University of Hong Kong
A decline in metabolism and endurance of skeletal muscle is commonly observed in obese patients, but the underlying mechanism is not well-understood. A research team led by Dr Chi Bun CHAN, Assistant Professor from School of Biological Sciences, Faculty of Science, the University of Hong Kong (HKU), uncovers a new mechanism to explain how obesity jeopardizes the functions of skeletal muscle and provides a potential treatment against the disease. The research findings have recently been published in world-leading scientific journal Autophagy.
Obesity is a metabolic disorder with increasing prevalence in modern society. Since 1970s, the global number of obese people has trebled and reached 650 million (~ 13% of the total global population) in 2016. It is widely known that obesity provokes detrimental outcomes in multiple human organs and causes numerous chronic disorders such as diabetes, hypertension, fatty liver diseases, and atherosclerosis. Fat metabolism in the skeletal muscle of obese patients is slower than that of healthy people, which scientists believe is a consequence of abnormal functions in mitochondria (the powerhouses of a cell that convert nutrients into biological energy). However, how obesity impairs the activity of mitochondria is a long unresolved question.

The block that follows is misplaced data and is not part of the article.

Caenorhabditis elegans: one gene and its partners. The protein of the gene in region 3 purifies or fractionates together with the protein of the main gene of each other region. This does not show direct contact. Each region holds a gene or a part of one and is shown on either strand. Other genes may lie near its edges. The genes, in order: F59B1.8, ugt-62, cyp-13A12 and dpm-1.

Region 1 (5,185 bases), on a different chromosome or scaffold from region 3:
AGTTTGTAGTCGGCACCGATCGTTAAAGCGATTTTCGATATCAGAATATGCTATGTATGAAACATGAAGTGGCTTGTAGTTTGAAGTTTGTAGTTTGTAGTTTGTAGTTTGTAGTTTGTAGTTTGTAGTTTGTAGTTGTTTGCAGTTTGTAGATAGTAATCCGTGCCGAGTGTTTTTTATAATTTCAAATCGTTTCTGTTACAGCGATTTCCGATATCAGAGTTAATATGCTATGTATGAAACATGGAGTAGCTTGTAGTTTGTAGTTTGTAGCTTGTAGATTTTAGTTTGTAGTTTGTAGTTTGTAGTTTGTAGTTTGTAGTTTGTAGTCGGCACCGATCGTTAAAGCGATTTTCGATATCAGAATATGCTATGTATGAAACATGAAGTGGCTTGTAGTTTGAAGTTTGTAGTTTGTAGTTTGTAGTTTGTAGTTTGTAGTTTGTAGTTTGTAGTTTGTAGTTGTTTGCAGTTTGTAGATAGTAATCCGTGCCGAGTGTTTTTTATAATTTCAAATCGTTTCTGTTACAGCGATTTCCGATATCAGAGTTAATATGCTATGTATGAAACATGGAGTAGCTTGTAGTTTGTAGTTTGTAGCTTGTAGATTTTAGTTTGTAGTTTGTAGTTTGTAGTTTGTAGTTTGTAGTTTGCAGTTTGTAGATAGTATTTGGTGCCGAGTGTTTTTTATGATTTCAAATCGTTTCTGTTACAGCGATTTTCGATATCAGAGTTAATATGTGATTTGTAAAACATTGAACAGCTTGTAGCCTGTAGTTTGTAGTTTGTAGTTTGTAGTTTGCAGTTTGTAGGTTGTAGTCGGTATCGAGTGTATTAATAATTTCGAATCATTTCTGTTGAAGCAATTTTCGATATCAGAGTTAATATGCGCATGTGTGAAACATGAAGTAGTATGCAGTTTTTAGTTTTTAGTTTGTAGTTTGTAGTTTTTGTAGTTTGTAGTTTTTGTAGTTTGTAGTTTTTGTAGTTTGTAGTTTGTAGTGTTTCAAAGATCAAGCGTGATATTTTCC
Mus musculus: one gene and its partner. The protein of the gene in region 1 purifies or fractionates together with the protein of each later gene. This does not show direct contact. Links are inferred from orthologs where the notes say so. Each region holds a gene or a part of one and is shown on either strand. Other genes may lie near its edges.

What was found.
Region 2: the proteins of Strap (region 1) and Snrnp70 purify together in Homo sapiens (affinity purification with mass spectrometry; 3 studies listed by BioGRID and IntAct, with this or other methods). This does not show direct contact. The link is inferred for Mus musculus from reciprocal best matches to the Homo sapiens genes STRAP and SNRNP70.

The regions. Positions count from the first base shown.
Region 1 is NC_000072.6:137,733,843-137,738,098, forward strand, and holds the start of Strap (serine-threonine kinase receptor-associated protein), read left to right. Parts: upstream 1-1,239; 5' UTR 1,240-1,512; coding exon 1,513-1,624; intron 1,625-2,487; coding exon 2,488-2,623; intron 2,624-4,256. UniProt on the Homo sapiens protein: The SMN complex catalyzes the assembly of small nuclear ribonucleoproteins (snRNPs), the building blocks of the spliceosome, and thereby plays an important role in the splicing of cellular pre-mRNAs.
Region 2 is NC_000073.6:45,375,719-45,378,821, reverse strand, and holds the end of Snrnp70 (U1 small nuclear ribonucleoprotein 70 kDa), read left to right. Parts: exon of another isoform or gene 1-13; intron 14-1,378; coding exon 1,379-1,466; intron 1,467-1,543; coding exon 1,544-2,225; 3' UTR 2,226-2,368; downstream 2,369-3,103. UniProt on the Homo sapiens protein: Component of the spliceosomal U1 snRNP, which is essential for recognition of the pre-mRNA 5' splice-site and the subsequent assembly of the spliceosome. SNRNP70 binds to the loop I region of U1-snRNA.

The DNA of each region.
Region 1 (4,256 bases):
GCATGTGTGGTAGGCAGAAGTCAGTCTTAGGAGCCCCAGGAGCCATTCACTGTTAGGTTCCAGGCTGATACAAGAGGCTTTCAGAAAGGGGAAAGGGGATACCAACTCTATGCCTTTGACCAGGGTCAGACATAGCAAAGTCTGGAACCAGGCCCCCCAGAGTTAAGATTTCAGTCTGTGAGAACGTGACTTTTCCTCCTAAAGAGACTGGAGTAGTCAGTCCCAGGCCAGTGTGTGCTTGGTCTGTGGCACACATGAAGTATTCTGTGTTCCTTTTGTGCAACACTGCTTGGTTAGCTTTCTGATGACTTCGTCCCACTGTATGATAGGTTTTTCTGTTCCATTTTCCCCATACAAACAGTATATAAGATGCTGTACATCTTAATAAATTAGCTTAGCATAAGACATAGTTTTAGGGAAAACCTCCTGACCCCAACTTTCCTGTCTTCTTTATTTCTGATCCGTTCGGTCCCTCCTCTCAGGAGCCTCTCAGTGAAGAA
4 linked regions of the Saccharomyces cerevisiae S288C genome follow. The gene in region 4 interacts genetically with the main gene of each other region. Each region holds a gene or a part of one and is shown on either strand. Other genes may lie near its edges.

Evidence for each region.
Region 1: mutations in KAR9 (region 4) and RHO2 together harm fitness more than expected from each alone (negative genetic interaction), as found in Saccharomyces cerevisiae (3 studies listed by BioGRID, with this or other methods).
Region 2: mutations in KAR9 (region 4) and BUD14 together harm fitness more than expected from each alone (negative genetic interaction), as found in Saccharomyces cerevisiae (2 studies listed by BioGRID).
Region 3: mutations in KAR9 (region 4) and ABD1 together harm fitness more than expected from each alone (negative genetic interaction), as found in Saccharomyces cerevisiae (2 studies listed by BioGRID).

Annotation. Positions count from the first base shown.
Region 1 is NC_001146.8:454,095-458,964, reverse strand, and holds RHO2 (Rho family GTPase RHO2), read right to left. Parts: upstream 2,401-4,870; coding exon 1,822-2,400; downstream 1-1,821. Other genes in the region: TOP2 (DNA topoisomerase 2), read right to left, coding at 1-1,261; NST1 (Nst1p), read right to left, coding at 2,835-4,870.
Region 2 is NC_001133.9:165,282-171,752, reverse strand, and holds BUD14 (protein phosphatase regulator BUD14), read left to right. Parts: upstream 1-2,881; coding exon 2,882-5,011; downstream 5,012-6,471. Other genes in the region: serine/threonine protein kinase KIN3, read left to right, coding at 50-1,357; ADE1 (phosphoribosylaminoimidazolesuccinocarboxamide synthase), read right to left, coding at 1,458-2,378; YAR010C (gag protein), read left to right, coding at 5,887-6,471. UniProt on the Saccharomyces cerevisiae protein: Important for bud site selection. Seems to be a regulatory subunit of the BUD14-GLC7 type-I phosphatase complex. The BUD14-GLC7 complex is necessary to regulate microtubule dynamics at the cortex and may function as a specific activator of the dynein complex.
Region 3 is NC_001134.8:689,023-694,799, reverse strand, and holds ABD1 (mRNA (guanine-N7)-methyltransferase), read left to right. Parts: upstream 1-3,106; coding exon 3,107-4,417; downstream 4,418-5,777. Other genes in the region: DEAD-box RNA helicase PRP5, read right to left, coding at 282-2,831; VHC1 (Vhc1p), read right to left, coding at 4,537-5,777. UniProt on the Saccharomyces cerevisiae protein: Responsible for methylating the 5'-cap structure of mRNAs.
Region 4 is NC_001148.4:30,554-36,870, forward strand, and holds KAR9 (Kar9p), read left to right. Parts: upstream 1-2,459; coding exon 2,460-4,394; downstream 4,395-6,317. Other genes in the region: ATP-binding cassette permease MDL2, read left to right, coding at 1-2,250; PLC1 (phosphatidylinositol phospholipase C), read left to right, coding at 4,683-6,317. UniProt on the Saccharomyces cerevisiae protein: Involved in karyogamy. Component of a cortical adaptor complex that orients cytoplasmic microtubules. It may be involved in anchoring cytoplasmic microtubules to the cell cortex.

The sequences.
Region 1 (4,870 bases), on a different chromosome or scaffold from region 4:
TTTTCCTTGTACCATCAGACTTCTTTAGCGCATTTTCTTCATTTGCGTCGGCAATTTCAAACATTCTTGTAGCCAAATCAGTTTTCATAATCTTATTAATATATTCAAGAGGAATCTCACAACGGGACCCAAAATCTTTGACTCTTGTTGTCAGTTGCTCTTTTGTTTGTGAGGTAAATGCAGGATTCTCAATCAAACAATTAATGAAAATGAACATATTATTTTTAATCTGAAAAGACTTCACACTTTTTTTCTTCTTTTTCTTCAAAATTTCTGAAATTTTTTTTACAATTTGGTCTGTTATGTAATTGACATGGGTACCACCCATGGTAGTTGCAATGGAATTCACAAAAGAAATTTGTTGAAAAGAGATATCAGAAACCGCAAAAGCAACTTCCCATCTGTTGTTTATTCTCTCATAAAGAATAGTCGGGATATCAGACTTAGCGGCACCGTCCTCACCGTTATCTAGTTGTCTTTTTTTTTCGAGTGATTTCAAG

To study the functional impacts of obesity on the skeletal muscle, Dr Chan’s team developed a special obesified mouse model by removing the gene of brain-derived neurotrophic factor (BDNF) exclusively in their skeletal muscle. BDNF is originally identified as an important growth factor for maintaining the survival and activities of neurons. Recent studies have proposed that BDNF is also a muscle-secreted protein (i.e., myokine), but its physiological significance is unknown.
For the first time, Dr Chan’s team found that obesity reduced the amount of BDNF in the skeletal muscle of mice. They also observed that the mice without BDNF in their muscle, called ‘MBKO‘ (Muscle-specific BDNF Knockout), gained more body weight and developed severer insulin resistance when the animals were fed with a high-fat diet. In addition, the research team found that MBKO mice have less energy expenditure than their control cohort.
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